In October last year audit firm Deloitte was commissioned to conduct an urgent internal audit “to review the controls in relation to the contract management function, evaluate the adequacy and effectiveness of key operational and financial controls, and test compliance with the applicable legislation, policies and procedures”.

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Before last weekend, did you consider printer cartridges to be a risk?

November 2, 2010

No, nor did we.  It is surprising to discover what other unknown risks you may have hidden in your organisation.  Take contracts, for example.  Do you have full visibility and control over your executed commercial and procurement contracts?  Are there inherent risks in your contracts that you do not have ready access to, or that your business is not managing effectively?  Do you base your business plans on contracted obligations and commitments that you do not have control over?

As Andy Kyte at Gartner says, ‘contracts are the lifeblood of an organization and if you are not in control of your contracts, you are not in control of your business’.

So, what should you do about hidden or hard to find legacy contracts that are not being managed effectively?  Typically, you will normally have two choices:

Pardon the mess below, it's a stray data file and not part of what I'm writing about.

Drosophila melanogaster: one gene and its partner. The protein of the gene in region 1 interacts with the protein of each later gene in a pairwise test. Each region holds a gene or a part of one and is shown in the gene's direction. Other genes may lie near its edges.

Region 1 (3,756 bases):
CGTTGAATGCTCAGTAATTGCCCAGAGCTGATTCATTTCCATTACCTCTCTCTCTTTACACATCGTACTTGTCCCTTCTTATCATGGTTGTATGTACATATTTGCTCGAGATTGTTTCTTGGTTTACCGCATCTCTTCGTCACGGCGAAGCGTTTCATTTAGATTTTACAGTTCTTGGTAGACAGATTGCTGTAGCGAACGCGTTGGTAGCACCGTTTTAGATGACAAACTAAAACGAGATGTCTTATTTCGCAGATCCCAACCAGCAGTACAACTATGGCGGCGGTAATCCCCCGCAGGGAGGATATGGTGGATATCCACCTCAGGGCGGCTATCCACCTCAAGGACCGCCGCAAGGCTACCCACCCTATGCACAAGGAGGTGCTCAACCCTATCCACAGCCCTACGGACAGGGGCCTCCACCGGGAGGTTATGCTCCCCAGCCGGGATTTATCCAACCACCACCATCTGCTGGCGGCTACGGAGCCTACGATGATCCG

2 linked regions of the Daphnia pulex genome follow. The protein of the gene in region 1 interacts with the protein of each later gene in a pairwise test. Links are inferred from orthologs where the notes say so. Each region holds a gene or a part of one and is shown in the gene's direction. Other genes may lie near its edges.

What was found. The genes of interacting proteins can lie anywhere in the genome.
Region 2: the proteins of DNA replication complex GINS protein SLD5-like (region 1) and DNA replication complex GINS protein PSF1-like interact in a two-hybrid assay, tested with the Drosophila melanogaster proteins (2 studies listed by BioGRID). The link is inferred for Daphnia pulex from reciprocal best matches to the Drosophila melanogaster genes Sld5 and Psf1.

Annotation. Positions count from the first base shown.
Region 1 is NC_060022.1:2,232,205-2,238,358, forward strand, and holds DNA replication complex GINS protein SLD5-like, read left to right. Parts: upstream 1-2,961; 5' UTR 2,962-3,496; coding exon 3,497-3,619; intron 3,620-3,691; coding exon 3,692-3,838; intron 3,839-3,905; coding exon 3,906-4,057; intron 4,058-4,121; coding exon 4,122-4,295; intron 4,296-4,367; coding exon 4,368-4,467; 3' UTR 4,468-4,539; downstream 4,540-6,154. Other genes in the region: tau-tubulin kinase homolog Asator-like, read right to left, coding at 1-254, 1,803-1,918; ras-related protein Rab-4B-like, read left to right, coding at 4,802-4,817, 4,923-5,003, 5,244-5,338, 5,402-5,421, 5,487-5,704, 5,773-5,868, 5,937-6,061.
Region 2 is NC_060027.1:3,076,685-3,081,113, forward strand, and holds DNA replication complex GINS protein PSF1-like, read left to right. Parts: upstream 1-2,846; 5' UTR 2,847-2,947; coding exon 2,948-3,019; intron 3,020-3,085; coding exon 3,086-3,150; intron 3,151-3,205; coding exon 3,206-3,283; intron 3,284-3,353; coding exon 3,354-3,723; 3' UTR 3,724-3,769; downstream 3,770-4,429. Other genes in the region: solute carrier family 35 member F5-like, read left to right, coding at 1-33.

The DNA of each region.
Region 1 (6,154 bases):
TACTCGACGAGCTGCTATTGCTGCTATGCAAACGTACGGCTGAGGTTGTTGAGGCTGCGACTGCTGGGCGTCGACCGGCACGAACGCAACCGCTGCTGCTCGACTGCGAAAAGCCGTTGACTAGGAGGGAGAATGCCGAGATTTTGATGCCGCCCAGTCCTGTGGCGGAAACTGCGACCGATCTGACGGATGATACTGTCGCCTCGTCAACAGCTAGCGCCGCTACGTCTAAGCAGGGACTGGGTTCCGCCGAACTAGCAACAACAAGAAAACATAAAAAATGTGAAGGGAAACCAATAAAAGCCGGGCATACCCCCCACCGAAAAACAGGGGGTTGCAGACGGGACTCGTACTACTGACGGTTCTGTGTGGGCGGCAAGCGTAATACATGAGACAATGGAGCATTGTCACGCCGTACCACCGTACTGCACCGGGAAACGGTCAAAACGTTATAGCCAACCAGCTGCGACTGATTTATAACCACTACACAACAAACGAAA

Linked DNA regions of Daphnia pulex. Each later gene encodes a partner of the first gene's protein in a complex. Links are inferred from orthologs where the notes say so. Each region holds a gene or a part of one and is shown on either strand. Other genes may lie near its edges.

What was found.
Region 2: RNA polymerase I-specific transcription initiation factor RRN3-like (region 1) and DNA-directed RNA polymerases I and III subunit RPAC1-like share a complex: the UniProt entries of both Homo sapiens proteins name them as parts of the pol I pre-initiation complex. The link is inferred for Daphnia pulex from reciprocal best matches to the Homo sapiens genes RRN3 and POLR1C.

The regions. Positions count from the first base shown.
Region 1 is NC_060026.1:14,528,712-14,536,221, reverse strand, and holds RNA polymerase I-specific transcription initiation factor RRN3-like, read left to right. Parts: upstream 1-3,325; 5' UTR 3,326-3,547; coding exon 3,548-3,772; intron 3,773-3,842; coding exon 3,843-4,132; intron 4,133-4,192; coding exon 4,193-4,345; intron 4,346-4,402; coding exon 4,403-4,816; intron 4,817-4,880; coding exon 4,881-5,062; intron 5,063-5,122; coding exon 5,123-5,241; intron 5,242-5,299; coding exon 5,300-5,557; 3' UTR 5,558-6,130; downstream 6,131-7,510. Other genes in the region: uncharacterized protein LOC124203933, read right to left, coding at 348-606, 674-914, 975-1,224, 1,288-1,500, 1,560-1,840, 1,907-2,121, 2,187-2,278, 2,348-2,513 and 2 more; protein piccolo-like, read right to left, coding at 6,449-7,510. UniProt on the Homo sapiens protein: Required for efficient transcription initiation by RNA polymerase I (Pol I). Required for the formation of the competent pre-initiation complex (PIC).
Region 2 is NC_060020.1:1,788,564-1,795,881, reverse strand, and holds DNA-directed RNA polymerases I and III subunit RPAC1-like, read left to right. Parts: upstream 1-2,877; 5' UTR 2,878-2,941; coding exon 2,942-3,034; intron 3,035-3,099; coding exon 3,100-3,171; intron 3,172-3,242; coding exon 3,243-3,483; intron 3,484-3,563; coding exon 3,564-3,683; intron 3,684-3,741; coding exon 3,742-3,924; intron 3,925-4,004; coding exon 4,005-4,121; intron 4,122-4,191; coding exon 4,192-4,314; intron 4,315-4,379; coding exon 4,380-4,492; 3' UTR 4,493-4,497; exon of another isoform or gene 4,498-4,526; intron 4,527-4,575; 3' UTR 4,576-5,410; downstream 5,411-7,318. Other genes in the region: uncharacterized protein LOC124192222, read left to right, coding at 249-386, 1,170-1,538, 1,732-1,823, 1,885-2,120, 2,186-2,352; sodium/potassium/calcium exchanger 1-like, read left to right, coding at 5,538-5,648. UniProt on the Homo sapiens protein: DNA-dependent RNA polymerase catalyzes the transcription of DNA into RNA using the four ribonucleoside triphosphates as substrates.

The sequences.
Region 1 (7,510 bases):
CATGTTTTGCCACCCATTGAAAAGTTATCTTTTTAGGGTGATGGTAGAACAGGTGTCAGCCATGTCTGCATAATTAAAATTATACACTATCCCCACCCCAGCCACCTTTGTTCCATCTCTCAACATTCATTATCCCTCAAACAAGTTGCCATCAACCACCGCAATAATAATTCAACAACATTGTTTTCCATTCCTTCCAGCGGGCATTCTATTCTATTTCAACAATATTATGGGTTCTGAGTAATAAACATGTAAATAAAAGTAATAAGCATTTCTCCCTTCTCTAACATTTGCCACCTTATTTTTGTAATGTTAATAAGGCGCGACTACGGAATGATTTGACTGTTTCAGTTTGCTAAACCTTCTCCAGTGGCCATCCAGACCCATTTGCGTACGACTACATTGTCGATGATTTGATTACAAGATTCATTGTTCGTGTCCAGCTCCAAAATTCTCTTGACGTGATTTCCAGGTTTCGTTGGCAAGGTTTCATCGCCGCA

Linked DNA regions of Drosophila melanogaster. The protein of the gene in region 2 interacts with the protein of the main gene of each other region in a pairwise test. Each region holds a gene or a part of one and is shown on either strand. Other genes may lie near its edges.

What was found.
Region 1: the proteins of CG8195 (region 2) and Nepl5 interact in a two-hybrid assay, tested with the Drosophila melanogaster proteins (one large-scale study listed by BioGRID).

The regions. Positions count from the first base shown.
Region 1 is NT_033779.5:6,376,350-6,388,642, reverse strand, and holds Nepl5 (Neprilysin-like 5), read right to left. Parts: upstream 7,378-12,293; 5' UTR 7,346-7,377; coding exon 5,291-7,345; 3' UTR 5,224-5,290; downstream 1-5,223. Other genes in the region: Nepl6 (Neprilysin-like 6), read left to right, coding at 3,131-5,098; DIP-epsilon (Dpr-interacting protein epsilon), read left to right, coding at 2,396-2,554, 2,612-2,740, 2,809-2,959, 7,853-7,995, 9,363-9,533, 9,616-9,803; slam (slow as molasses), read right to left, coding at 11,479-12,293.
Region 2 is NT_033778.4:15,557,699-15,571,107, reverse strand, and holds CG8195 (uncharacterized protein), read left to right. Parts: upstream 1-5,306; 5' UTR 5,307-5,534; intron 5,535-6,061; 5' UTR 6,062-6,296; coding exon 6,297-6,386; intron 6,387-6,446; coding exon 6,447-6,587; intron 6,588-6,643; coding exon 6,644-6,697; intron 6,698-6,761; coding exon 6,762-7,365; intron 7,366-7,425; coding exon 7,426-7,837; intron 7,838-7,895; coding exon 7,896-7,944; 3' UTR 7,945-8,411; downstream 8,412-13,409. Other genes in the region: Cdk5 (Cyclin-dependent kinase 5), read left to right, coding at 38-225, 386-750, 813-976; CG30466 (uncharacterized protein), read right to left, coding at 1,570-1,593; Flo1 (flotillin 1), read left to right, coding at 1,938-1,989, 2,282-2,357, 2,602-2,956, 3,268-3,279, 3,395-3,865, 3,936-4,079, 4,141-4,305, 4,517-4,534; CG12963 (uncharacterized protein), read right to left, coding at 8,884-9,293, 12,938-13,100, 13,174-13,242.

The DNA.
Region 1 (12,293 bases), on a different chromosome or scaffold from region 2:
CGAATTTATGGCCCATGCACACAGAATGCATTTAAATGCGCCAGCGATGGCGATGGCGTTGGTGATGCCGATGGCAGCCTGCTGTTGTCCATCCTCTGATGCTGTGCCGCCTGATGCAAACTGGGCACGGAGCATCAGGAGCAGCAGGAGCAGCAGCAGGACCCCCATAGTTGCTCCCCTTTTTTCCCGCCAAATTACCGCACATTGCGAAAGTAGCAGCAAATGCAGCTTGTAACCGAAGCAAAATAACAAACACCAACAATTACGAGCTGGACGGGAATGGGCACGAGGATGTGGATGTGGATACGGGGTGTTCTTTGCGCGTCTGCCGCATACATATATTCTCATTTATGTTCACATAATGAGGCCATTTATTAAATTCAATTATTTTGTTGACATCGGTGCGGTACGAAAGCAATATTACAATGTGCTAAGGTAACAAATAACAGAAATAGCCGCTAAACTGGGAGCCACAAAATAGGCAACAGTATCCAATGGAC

• Ignore the problem and leave your legacy contracts as they are (but run the risk of contracted obligations and commitments not being managed)
  • Hire resources to locate, scan (if in paper format) and manually profile legacy contracts and milestone data. (For many organisations, this is too costly and too complex to consider).

Dolphin AutoCapture – the world’s first discovery engine for legacy contracts
Dolphin AutoCapture is a solution that has been designed specifically to address the issue of locating lost or hard to find legacy contracts hidden in Windows file shares and user desktops.

For many organisations, legal, procurement and commercial teams spend significant energy and resources negotiating and fine-tuning the terms and conditions of contracts, only to disguard the contract document once it has been signed and executed.  An average procurement or commercial contract will contain a mixture of critical dates that need to be tracked, as well as obligations or commitments that need to be managed effectively in order to maximise the value from the business relationship.

Dolphin AutoCapture is the first solution that will:

  • Discover and identify list or hidden contracts in Windows file shares and computer desktops
  • Automatically extract key contract milestone data from contract documents
  • Provide a management dashboard with instant visibility into contract milestones and key terms

If you are planning for your next financial year at the moment and you are formulating plans on your understanding of what you have committed to in procurement and commercial contracts, but you feel that you do not have complete control or visibility of your contracts, consider deploying Dolphin AutoCapture to provide instant visibility and control over your contracts and commitments.

For more information, visit: http://www.dolphin-software.com/autocapture.htm